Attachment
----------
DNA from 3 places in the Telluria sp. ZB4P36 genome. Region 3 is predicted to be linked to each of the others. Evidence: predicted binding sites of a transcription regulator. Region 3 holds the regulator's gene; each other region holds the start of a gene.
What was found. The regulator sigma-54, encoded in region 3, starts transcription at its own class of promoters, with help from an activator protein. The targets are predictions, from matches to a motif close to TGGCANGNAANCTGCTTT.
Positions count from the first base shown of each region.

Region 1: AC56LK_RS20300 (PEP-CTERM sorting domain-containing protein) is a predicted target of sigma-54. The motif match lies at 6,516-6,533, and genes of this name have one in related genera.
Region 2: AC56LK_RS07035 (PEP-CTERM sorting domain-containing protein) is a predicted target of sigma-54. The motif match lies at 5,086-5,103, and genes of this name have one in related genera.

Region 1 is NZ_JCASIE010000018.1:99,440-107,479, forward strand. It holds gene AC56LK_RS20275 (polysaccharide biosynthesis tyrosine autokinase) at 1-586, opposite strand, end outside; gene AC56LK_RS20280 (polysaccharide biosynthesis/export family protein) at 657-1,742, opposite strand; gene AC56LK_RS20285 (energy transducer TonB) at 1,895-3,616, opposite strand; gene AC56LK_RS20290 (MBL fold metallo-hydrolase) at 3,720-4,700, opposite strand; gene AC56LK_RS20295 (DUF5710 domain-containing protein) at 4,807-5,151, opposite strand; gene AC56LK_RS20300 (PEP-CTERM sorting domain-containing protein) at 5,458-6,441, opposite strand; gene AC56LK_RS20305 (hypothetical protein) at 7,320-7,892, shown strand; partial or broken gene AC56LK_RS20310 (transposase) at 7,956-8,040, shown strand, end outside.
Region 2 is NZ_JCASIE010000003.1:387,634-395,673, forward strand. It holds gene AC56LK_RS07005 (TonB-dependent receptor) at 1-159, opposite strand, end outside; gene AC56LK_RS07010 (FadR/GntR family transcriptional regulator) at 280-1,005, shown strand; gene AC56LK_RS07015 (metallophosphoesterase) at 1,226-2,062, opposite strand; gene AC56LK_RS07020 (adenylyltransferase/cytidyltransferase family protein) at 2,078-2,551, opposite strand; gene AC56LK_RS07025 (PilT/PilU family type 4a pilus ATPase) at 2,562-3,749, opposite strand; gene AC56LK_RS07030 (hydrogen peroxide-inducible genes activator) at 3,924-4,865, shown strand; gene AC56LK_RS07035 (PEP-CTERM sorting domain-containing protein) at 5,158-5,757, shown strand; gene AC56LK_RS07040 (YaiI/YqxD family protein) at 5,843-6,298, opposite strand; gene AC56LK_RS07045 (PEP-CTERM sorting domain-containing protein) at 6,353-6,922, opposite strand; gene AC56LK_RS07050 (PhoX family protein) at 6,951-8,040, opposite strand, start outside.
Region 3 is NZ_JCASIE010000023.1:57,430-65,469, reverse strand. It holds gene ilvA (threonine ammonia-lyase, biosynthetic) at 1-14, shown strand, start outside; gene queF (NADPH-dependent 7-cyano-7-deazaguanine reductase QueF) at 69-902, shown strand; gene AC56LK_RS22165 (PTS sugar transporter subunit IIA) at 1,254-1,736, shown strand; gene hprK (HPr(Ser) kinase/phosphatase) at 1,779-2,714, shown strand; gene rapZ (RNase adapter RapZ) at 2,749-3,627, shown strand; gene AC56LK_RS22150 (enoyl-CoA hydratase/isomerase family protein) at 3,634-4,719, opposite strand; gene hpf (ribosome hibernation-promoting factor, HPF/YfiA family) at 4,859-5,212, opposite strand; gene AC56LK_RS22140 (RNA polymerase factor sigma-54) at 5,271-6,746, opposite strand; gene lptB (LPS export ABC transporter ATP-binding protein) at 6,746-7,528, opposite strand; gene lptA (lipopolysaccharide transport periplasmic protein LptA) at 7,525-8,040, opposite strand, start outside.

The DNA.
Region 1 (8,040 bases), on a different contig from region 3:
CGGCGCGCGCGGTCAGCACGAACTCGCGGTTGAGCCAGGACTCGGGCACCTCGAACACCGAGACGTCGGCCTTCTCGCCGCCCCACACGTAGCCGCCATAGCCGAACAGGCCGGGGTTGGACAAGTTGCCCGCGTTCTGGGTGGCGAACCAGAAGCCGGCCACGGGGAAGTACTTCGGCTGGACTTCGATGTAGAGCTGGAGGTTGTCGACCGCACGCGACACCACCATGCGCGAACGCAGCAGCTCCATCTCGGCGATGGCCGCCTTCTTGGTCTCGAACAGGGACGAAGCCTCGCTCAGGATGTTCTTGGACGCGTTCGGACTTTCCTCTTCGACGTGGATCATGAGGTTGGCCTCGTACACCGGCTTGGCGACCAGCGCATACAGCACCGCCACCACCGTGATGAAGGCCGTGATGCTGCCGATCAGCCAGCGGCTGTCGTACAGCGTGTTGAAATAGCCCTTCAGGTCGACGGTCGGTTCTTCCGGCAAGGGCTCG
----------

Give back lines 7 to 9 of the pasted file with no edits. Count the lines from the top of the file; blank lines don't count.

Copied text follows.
Region 2 is NZ_JCASIE010000003.1:387,634-395,673, forward strand. It holds gene AC56LK_RS07005 (TonB-dependent receptor) at 1-159, opposite strand, end outside; gene AC56LK_RS07010 (FadR/GntR family transcriptional regulator) at 280-1,005, shown strand; gene AC56LK_RS07015 (metallophosphoesterase) at 1,226-2,062, opposite strand; gene AC56LK_RS07020 (adenylyltransferase/cytidyltransferase family protein) at 2,078-2,551, opposite strand; gene AC56LK_RS07025 (PilT/PilU family type 4a pilus ATPase) at 2,562-3,749, opposite strand; gene AC56LK_RS07030 (hydrogen peroxide-inducible genes activator) at 3,924-4,865, shown strand; gene AC56LK_RS07035 (PEP-CTERM sorting domain-containing protein) at 5,158-5,757, shown strand; gene AC56LK_RS07040 (YaiI/YqxD family protein) at 5,843-6,298, opposite strand; gene AC56LK_RS07045 (PEP-CTERM sorting domain-containing protein) at 6,353-6,922, opposite strand; gene AC56LK_RS07050 (PhoX family protein) at 6,951-8,040, opposite strand, start outside.
Region 3 is NZ_JCASIE010000023.1:57,430-65,469, reverse strand. It holds gene ilvA (threonine ammonia-lyase, biosynthetic) at 1-14, shown strand, start outside; gene queF (NADPH-dependent 7-cyano-7-deazaguanine reductase QueF) at 69-902, shown strand; gene AC56LK_RS22165 (PTS sugar transporter subunit IIA) at 1,254-1,736, shown strand; gene hprK (HPr(Ser) kinase/phosphatase) at 1,779-2,714, shown strand; gene rapZ (RNase adapter RapZ) at 2,749-3,627, shown strand; gene AC56LK_RS22150 (enoyl-CoA hydratase/isomerase family protein) at 3,634-4,719, opposite strand; gene hpf (ribosome hibernation-promoting factor, HPF/YfiA family) at 4,859-5,212, opposite strand; gene AC56LK_RS22140 (RNA polymerase factor sigma-54) at 5,271-6,746, opposite strand; gene lptB (LPS export ABC transporter ATP-binding protein) at 6,746-7,528, opposite strand; gene lptA (lipopolysaccharide transport periplasmic protein LptA) at 7,525-8,040, opposite strand, start outside.

The DNA.